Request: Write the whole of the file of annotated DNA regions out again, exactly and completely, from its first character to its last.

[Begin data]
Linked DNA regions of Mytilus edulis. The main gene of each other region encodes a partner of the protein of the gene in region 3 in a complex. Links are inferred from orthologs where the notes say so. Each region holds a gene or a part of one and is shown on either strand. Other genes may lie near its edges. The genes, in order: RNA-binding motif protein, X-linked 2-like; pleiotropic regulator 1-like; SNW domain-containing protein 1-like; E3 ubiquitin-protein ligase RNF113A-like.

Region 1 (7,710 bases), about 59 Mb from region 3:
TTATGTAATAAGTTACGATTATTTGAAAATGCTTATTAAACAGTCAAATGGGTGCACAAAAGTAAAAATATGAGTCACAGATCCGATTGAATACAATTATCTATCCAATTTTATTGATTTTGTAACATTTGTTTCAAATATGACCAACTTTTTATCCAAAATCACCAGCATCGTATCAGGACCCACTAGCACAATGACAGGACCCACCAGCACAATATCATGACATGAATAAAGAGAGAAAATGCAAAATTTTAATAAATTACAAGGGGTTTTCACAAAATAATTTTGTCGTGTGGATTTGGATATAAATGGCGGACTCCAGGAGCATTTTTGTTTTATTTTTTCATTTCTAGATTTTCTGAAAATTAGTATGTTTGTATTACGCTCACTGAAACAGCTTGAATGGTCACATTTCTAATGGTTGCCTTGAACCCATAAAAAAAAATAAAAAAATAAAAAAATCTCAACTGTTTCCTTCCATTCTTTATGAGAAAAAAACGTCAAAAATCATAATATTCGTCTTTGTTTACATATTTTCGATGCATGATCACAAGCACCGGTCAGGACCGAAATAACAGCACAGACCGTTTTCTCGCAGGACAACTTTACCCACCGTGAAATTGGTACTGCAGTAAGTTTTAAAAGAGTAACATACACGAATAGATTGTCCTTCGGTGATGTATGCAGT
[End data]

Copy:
Linked DNA regions of Mytilus edulis. The main gene of each other region encodes a partner of the protein of the gene in region 3 in a complex. Links are inferred from orthologs where the notes say so. Each region holds a gene or a part of one and is shown on either strand. Other genes may lie near its edges. The genes, in order: RNA-binding motif protein, X-linked 2-like; pleiotropic regulator 1-like; SNW domain-containing protein 1-like; E3 ubiquitin-protein ligase RNF113A-like.

Region 1 (7,710 bases), about 59 Mb from region 3:
TTATGTAATAAGTTACGATTATTTGAAAATGCTTATTAAACAGTCAAATGGGTGCACAAAAGTAAAAATATGAGTCACAGATCCGATTGAATACAATTATCTATCCAATTTTATTGATTTTGTAACATTTGTTTCAAATATGACCAACTTTTTATCCAAAATCACCAGCATCGTATCAGGACCCACTAGCACAATGACAGGACCCACCAGCACAATATCATGACATGAATAAAGAGAGAAAATGCAAAATTTTAATAAATTACAAGGGGTTTTCACAAAATAATTTTGTCGTGTGGATTTGGATATAAATGGCGGACTCCAGGAGCATTTTTGTTTTATTTTTTCATTTCTAGATTTTCTGAAAATTAGTATGTTTGTATTACGCTCACTGAAACAGCTTGAATGGTCACATTTCTAATGGTTGCCTTGAACCCATAAAAAAAAATAAAAAAATAAAAAAATCTCAACTGTTTCCTTCCATTCTTTATGAGAAAAAAACGTCAAAAATCATAATATTCGTCTTTGTTTACATATTTTCGATGCATGATCACAAGCACCGGTCAGGACCGAAATAACAGCACAGACCGTTTTCTCGCAGGACAACTTTACCCACCGTGAAATTGGTACTGCAGTAAGTTTTAAAAGAGTAACATACACGAATAGATTGTCCTTCGGTGATGTATGCAGT